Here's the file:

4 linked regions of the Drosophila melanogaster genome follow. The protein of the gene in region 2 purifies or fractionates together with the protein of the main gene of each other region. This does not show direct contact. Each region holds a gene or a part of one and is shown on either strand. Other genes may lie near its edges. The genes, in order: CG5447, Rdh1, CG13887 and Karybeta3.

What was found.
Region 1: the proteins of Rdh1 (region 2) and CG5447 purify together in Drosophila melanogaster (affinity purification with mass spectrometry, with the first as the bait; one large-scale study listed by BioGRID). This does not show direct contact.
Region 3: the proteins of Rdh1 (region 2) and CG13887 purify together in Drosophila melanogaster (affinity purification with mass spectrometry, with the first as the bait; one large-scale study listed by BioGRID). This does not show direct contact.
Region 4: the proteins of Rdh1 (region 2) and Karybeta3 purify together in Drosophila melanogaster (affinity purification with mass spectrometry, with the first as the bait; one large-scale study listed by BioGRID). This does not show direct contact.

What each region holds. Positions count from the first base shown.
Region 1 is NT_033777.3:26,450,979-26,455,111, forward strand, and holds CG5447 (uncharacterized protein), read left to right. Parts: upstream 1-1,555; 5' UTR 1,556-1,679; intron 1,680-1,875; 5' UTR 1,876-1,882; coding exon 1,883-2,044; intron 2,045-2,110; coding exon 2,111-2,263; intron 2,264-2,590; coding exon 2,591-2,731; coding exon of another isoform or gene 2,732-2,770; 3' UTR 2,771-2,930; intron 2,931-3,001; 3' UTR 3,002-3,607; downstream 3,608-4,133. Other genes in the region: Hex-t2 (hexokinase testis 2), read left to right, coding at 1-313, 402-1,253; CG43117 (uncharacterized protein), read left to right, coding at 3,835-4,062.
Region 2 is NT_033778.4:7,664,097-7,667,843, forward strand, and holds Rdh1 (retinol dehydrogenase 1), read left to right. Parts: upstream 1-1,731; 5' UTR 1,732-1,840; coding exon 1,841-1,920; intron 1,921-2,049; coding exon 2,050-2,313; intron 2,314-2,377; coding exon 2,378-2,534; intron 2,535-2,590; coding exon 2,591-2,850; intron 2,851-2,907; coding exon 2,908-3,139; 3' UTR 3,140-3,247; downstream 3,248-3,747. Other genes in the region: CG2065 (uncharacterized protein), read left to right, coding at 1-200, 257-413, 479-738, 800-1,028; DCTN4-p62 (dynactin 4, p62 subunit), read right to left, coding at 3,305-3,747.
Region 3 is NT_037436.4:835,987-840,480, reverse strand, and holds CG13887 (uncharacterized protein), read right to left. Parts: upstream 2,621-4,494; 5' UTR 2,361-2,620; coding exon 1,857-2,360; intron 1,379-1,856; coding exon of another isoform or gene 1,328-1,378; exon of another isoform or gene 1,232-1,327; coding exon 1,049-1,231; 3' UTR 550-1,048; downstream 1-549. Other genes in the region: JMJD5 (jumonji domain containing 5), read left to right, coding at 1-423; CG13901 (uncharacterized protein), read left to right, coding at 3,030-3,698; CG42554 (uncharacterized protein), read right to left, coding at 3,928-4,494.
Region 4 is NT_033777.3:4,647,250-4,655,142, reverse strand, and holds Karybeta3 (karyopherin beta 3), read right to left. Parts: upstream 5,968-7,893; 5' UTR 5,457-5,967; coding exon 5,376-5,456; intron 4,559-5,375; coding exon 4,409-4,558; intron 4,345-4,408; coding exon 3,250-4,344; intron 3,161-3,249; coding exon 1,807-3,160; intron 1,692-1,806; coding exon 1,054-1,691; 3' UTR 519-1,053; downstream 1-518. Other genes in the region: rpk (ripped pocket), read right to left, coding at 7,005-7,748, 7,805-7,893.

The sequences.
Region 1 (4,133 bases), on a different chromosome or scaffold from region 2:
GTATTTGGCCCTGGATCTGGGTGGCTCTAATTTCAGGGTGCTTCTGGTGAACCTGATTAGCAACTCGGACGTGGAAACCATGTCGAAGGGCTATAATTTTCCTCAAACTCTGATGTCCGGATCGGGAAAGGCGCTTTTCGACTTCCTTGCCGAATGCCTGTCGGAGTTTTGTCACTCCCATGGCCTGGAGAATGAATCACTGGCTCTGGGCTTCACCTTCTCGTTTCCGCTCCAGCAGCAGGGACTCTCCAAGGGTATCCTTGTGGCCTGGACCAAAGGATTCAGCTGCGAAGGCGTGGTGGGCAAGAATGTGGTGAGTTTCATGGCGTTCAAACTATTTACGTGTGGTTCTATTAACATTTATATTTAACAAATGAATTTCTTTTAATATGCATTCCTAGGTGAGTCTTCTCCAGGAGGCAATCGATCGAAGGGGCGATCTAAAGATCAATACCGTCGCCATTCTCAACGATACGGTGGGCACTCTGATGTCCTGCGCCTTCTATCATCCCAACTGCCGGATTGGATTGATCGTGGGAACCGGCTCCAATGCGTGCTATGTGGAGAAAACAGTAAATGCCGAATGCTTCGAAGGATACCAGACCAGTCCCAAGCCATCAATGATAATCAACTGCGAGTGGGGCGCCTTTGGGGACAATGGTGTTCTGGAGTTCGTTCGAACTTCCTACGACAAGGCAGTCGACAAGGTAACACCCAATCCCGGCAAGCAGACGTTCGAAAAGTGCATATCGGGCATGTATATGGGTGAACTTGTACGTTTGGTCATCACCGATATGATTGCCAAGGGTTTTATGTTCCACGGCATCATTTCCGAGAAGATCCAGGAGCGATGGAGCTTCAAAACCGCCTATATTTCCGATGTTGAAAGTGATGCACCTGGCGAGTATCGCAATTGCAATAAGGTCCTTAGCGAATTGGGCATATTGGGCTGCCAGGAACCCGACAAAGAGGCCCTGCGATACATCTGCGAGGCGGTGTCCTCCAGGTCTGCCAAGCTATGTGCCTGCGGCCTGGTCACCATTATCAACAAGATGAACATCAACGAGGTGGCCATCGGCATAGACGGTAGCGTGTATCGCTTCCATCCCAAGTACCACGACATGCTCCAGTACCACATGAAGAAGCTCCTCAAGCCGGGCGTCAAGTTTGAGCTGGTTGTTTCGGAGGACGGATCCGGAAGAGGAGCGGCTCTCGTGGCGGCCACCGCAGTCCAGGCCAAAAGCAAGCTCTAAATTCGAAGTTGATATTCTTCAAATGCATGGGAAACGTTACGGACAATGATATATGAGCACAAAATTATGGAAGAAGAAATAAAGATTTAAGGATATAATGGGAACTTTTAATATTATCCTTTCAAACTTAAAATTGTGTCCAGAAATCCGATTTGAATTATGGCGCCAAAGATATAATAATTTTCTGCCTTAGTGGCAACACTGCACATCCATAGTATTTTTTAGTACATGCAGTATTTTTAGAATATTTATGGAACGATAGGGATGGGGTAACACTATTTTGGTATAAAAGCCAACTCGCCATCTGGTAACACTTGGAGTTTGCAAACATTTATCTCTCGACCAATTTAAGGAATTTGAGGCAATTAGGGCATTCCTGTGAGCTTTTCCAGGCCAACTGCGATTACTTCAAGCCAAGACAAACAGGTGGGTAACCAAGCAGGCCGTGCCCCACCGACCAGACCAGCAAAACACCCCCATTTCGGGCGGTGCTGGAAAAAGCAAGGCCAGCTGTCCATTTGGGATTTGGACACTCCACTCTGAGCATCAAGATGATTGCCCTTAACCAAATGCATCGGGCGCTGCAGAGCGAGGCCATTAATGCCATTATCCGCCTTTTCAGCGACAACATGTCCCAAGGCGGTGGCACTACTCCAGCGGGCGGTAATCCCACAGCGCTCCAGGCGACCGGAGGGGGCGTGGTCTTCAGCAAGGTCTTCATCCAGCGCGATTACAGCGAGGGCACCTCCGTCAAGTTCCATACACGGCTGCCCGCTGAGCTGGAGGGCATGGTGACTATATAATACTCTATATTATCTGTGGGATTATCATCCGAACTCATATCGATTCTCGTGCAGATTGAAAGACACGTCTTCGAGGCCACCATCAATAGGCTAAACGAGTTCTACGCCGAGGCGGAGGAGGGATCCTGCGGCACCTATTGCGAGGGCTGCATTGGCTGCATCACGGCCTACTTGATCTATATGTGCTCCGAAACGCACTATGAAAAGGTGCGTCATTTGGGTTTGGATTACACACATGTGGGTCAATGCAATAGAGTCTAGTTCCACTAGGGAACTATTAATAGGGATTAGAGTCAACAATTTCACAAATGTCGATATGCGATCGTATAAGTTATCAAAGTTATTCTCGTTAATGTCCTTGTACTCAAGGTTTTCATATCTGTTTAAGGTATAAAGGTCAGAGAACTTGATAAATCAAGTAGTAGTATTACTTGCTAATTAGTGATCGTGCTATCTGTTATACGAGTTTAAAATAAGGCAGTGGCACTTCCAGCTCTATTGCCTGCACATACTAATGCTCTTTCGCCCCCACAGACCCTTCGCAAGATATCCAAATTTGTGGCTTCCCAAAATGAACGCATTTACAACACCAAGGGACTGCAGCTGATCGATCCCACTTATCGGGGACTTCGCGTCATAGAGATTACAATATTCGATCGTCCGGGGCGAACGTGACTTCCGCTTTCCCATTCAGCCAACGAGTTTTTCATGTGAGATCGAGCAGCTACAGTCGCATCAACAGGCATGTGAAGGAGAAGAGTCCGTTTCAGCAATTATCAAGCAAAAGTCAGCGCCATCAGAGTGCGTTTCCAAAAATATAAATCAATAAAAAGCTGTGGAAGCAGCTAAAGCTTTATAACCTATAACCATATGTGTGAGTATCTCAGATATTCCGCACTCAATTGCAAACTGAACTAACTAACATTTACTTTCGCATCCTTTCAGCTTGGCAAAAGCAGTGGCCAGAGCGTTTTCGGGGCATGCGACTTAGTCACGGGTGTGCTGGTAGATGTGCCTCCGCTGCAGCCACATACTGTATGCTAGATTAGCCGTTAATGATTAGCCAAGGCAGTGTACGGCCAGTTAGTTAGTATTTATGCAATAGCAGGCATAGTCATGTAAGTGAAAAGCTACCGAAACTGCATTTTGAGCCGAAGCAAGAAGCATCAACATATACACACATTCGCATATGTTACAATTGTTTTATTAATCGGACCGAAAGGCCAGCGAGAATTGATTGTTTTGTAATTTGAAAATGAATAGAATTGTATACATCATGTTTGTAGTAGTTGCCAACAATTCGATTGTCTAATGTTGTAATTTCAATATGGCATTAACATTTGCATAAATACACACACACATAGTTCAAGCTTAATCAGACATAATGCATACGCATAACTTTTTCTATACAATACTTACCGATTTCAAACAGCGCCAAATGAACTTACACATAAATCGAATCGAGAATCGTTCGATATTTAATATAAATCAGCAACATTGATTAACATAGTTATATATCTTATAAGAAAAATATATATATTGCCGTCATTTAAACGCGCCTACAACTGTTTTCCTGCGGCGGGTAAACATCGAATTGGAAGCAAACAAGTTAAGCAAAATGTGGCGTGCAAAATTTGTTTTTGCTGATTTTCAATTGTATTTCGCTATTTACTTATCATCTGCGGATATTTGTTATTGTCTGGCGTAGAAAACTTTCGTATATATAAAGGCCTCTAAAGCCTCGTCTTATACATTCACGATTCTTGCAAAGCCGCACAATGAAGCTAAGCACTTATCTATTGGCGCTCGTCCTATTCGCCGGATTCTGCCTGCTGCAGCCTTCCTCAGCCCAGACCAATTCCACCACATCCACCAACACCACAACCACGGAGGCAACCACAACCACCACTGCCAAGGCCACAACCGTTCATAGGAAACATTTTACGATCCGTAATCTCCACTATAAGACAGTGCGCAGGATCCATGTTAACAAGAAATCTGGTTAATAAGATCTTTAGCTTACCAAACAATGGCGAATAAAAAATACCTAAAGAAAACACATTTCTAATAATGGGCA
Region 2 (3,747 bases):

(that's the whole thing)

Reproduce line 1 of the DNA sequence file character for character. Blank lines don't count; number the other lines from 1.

4 linked regions of the Drosophila melanogaster genome follow. The protein of the gene in region 2 purifies or fractionates together with the protein of the main gene of each other region. This does not show direct contact. Each region holds a gene or a part of one and is shown on either strand. Other genes may lie near its edges. The genes, in order: CG5447, Rdh1, CG13887 and Karybeta3.